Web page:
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December 15, 2009
Home-field advantage is one of the greatest puzzles of baseball (and other sports) analysis. Indeed, my colleague Matt Swartz wrote a Burns-esque five-part inquisition into the topic a few months ago. Home-field advantage unquestionably exists. In 2009, the home team won 54.9 percent of all regular season games, and that general range (53-55 percent) has remained remarkably consistent over the years. Seeing that teams play an equal number of home and road games, and that who hosts a regular season game is not determined by the overall quality of the team (as in the NFL playoffs), then the home team should win at a rate close to 50 percent. But HFA persists. Why?
On an intuitive level, it doesn't seem strange that there's a home-field advantage. The crowd generally root, root, roots for the home team and, in certain cities, hurls objects at the visitors. The visitors have to stay in a hotel for the duration of the series, while the home team's players get to stay in their own houses/apartments and eat home cooking with their friends/spouses/significant others/kids/pets. Is home cooking really that good for hitting a fastball?
The Gory Methodological Details
Here I'll investigate what role "home cooking" plays in HFA. I created a database of everything that happened in MLB between 1997 and 2008, and calculated the overall seasonal OBP for each batter and pitcher during that season. I restricted the sample to plate appearances in which a batter with a minimum of 250 PA for the season in question squared off against a pitcher with 250 batters faced.
I calculated the probability of that each plate appearance should end in an on-base event, given who the batter and pitcher are, using the odds ratio method. Since OBP is a probability number (.330 means he got on base 33% of the time), it can be turned into an odds ratio (prob / (1 - prob)). Then the formula for the expected odd ratio (hereafter OR) is (batter OR / league OR) * (pitcher OR / league OR) = (expected OR / league OR). The rest is simple algebra and the expected OR can be re-converted into a probability (OR / (OR + 1)). Of course, the number of on-base events registered in a plate appearance is either 1 or 0. But the actual number of on-base events in a given series of plate appearances should match up pretty closely with the summed probabilities. That is unless another factor is getting in the way. But if there is, it will be independent of the quality of the batter and pitcher.
I looked at all plate appearances for the home team (some 200,000+) from 1997-2008. Sure enough, the home team registered 101.8 percent of the on-base events that they would be expected to based on batter and pitcher quality. Road teams checked in at 98.4 percent of expectations. It's not a massive difference, but one that could certainly throw a few games here and there. There's our home-field advantage effect at the at-bat level.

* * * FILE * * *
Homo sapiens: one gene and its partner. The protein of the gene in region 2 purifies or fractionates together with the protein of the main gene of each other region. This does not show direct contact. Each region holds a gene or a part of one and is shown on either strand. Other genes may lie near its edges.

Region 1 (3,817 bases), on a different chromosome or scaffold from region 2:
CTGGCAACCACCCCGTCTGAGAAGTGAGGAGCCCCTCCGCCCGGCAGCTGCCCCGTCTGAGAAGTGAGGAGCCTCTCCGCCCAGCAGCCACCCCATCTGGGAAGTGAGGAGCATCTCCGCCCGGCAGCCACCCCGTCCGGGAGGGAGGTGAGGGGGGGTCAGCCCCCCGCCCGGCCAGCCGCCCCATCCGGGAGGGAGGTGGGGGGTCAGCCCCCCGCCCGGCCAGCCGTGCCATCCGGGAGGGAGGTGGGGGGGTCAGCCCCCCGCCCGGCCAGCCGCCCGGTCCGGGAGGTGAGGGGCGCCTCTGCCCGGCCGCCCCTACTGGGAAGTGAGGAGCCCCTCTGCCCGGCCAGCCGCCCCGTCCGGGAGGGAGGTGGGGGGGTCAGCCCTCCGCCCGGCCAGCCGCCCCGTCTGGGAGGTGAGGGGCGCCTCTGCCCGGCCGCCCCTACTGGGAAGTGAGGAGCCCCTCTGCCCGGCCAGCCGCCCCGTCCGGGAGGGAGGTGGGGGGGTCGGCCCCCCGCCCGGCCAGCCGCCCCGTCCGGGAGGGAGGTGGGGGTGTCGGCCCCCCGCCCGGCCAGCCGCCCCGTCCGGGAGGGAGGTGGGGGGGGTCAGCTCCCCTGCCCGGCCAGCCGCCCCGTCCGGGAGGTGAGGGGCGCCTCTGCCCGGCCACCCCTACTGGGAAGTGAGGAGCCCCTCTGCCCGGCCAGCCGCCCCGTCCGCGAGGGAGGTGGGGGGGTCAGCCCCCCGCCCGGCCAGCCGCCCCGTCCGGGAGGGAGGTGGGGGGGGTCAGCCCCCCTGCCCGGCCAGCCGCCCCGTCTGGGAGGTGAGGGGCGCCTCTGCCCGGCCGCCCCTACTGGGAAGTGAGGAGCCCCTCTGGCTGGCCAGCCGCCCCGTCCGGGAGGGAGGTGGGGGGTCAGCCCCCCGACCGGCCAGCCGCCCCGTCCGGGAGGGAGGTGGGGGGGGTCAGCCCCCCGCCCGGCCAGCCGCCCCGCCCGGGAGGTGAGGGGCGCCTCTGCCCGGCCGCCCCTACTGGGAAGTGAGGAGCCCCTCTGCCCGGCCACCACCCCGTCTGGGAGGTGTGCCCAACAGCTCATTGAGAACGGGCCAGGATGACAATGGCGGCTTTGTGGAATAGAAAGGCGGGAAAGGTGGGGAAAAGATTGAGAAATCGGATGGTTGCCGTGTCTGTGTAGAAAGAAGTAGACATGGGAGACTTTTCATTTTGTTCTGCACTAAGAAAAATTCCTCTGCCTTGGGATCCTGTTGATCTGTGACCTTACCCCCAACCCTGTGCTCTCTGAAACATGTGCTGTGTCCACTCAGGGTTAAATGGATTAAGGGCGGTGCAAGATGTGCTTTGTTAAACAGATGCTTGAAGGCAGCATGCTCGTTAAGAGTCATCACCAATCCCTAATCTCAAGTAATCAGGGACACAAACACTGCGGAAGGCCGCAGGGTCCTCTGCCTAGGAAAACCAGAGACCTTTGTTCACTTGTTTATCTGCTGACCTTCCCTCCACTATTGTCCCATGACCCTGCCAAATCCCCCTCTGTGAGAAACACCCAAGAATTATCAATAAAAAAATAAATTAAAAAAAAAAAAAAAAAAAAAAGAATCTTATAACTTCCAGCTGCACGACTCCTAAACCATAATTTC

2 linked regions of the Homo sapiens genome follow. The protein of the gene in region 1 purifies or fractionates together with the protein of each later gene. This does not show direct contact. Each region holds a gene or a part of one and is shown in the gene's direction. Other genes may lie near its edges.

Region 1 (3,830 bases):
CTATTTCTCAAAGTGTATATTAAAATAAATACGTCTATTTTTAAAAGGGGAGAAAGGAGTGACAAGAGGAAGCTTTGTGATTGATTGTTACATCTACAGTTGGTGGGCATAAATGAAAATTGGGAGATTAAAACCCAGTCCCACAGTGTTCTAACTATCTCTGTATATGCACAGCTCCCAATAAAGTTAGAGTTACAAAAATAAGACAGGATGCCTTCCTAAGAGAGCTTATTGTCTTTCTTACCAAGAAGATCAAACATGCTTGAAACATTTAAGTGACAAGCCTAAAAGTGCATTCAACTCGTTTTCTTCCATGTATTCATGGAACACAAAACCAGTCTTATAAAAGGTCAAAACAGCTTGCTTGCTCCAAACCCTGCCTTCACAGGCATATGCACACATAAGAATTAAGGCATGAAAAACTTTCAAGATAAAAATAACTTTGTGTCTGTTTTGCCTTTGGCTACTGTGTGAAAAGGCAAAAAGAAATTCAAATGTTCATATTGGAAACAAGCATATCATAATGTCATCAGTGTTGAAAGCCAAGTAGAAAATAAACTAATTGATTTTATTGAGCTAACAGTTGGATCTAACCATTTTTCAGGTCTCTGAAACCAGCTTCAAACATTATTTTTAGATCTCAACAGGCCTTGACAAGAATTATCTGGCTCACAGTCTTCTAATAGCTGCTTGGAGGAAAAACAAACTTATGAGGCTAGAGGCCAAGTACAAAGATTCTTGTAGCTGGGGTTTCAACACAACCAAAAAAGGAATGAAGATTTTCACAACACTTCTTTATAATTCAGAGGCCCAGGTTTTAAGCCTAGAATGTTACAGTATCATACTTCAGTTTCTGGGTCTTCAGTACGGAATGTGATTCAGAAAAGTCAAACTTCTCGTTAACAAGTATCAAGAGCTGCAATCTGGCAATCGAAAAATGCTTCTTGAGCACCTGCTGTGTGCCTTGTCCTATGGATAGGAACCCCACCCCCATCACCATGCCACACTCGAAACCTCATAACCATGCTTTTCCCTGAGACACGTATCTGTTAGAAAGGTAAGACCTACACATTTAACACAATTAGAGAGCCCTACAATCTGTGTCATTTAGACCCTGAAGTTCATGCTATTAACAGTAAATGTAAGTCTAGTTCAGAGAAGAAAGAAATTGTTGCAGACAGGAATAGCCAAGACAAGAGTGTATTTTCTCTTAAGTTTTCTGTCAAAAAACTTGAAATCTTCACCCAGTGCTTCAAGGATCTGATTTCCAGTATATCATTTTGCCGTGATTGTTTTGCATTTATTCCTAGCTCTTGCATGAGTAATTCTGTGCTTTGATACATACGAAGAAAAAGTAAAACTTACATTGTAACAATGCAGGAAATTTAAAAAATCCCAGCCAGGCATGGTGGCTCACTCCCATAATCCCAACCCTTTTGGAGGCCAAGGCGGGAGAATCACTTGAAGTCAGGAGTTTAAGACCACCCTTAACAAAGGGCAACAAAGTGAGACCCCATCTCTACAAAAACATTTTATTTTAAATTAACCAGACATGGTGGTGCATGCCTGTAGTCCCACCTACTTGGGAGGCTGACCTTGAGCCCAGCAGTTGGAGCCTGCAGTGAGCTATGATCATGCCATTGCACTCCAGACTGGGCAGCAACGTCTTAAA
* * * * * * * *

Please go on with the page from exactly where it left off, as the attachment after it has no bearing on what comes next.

Is Home Cooking Really That Good?
Now the problem with looking into "home cooking" variables is how to run a controlled study. There are plenty of situations in which the home team has home cooking on its side. Are there situations where the visiting team has a home cooking advantage? Thanks to interleague play, there are! (Who said that interleague play was only good for producing gimmicky games based on bad geographical puns? Oh wait, that was me.) Every year now since 1997, the Cubs have played the White Sox, the Angels have played the Dodgers, the Mets have played the Yankees, and the A's have played the Giants. Voila, a "road" game in the same city!
It's likely that the Cubs players all stay in their Wrigleyville apartments the night before playing the White Sox. Maybe they all even congregate at the Addison Red Line stop and ride together to 35th Street, but when they show up to U.S. Cellular Field, they put on their gray unis. I found about 6000 plate appearances from these same-city interleague games in which the "road" team was at bat. Will these players behave like they are at home or on the road? It turns out that they behave like they are on the road, registering about 98.3 percent of the on-base events expected of them.
What about the other side of the coin? Can we find a time when a player is likely to be living in a hotel, but gets to be part of the home team? Consider the player who is traded in mid-season. If he's dealt from Boston to LA, he won't have time to set up an apartment in LA, and for a few weeks will probably be living out of a suitcase, just like he is on the road. I looked at players who played with more than one team in a season (whether by reason of a trade or being released and signed elsewhere), over their first 50 plate appearances with the team. (Obviously, only the ones which involved the player being at his new home ballpark.) Again, this netted me about 6000 PA's. The results: 106.2 percent of the expected on-base events!
There's probably some effect in that latter group for the fact that most trades happen mid-summer when the pitchers are little bit more tired and the air is a little warmer. Still, it looks like players don't mind living out of a suitcase. And why should they? They do it all the time! Big leaguers spend five or six weeks in spring training, then spend the next six months taking extended road trips and do this year after year. It's likely that most players have simply adapted to these demands. There must be another factor other than home cooking at work here.
Have You Been Here Before?